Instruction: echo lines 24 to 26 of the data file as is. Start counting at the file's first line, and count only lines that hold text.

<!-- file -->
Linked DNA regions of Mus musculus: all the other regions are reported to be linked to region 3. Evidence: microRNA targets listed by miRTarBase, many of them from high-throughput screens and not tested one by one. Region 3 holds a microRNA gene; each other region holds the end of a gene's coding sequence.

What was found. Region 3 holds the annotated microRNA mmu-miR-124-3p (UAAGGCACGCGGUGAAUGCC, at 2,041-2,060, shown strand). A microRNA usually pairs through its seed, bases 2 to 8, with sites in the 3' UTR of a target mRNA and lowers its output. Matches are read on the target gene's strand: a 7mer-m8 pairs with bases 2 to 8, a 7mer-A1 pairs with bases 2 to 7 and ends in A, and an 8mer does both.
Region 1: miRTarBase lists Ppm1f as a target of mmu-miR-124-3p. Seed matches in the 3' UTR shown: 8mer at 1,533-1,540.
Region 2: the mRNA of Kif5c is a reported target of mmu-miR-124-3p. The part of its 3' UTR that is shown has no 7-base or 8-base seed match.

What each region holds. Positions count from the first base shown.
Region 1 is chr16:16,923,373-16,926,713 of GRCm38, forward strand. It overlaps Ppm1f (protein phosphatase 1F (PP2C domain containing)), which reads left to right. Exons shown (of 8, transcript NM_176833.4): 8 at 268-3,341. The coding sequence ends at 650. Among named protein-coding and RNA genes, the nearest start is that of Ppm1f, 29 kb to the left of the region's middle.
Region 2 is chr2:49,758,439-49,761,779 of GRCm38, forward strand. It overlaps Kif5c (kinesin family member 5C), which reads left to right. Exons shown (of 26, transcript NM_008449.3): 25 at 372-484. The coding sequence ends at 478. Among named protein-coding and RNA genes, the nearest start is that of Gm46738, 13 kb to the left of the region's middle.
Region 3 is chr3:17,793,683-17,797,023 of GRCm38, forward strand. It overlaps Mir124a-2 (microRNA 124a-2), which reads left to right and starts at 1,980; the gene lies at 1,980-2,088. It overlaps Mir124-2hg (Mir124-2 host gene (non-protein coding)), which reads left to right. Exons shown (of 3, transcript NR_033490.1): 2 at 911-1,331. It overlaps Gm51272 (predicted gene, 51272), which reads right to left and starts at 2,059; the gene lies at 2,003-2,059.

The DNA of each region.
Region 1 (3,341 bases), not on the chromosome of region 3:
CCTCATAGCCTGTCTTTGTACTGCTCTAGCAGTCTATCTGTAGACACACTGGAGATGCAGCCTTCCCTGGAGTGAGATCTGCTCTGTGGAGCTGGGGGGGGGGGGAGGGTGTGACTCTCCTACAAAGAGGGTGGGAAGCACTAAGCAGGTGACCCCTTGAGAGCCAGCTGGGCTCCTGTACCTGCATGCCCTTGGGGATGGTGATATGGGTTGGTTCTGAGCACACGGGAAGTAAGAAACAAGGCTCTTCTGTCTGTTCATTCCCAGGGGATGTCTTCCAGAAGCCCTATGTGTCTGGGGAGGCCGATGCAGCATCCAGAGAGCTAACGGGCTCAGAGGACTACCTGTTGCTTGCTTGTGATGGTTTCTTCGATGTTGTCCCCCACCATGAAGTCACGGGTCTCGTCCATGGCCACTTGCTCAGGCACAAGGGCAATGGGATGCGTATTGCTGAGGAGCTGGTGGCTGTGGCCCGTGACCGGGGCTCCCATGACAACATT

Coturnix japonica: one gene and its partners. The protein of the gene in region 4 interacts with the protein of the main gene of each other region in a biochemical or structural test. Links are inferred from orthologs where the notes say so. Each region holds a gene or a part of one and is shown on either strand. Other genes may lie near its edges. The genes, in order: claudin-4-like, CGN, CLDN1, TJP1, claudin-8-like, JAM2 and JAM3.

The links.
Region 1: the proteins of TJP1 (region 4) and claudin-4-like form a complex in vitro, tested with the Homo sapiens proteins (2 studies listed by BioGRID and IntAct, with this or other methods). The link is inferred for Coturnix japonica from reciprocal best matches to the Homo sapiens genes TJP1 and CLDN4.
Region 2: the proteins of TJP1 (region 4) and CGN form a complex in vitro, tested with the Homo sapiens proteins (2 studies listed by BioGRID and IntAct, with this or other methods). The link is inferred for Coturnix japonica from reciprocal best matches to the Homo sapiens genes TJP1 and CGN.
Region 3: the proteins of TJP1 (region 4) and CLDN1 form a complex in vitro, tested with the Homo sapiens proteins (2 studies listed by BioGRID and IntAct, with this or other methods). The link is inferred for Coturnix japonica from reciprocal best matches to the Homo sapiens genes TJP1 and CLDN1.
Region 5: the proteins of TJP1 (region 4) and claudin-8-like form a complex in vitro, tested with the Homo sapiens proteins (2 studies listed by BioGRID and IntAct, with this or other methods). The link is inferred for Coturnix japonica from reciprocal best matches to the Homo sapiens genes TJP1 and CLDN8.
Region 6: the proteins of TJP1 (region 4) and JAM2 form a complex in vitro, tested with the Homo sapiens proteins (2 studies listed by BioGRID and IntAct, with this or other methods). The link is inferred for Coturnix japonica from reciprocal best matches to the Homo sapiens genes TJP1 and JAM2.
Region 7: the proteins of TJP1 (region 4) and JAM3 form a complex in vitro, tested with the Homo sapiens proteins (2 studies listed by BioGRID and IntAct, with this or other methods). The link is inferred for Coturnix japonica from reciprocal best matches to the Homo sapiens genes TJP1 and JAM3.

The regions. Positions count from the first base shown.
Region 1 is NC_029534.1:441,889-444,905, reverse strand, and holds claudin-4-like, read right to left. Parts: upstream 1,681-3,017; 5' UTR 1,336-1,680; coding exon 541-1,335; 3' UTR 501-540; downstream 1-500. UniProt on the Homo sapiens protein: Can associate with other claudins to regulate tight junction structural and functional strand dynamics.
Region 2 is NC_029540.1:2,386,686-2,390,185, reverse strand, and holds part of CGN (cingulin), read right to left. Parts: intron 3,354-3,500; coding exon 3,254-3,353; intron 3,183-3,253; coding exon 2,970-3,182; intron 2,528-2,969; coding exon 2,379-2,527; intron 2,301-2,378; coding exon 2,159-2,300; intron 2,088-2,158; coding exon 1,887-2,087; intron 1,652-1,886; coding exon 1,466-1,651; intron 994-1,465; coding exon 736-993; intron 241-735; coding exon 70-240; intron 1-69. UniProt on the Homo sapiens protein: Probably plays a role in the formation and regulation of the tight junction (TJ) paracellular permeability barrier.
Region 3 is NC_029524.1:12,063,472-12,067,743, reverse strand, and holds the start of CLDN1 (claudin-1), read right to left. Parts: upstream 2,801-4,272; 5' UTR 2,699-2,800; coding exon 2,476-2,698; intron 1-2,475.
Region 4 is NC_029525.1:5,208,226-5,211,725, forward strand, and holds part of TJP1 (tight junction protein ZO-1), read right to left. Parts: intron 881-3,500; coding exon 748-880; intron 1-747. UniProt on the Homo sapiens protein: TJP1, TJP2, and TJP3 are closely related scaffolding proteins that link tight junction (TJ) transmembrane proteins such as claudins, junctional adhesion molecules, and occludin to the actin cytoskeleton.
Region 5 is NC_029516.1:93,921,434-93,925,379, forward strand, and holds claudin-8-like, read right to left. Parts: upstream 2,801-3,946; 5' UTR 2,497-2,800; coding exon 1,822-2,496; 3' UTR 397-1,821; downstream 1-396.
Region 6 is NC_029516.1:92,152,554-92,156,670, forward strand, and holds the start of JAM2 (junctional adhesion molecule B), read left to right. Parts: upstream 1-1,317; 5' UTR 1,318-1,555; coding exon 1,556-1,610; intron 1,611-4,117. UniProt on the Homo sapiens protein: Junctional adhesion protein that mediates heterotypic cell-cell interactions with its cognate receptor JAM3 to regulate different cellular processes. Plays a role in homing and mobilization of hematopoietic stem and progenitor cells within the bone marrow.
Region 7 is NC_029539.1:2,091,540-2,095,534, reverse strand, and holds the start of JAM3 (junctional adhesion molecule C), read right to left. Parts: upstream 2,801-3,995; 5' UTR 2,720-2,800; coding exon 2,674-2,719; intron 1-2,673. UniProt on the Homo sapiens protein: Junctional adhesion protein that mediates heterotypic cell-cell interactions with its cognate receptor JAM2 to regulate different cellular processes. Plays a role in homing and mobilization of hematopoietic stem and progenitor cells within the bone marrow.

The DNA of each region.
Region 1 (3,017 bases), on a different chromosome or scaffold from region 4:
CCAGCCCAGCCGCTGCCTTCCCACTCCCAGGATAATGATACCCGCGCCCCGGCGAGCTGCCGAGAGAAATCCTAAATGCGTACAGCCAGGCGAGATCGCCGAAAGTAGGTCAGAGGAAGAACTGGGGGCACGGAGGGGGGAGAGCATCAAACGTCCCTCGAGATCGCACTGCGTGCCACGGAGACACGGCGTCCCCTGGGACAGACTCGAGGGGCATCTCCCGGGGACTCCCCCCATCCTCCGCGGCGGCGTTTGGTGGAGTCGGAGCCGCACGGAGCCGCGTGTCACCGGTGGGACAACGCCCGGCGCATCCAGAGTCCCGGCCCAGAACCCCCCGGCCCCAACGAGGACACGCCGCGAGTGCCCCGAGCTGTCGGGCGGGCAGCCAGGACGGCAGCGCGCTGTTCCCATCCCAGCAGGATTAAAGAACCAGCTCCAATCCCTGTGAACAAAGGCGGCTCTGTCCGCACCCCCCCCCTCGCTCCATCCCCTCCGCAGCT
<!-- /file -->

Region 4 is NC_029525.1:5,208,226-5,211,725, forward strand, and holds part of TJP1 (tight junction protein ZO-1), read right to left. Parts: intron 881-3,500; coding exon 748-880; intron 1-747. UniProt on the Homo sapiens protein: TJP1, TJP2, and TJP3 are closely related scaffolding proteins that link tight junction (TJ) transmembrane proteins such as claudins, junctional adhesion molecules, and occludin to the actin cytoskeleton.
Region 5 is NC_029516.1:93,921,434-93,925,379, forward strand, and holds claudin-8-like, read right to left. Parts: upstream 2,801-3,946; 5' UTR 2,497-2,800; coding exon 1,822-2,496; 3' UTR 397-1,821; downstream 1-396.
Region 6 is NC_029516.1:92,152,554-92,156,670, forward strand, and holds the start of JAM2 (junctional adhesion molecule B), read left to right. Parts: upstream 1-1,317; 5' UTR 1,318-1,555; coding exon 1,556-1,610; intron 1,611-4,117. UniProt on the Homo sapiens protein: Junctional adhesion protein that mediates heterotypic cell-cell interactions with its cognate receptor JAM3 to regulate different cellular processes. Plays a role in homing and mobilization of hematopoietic stem and progenitor cells within the bone marrow.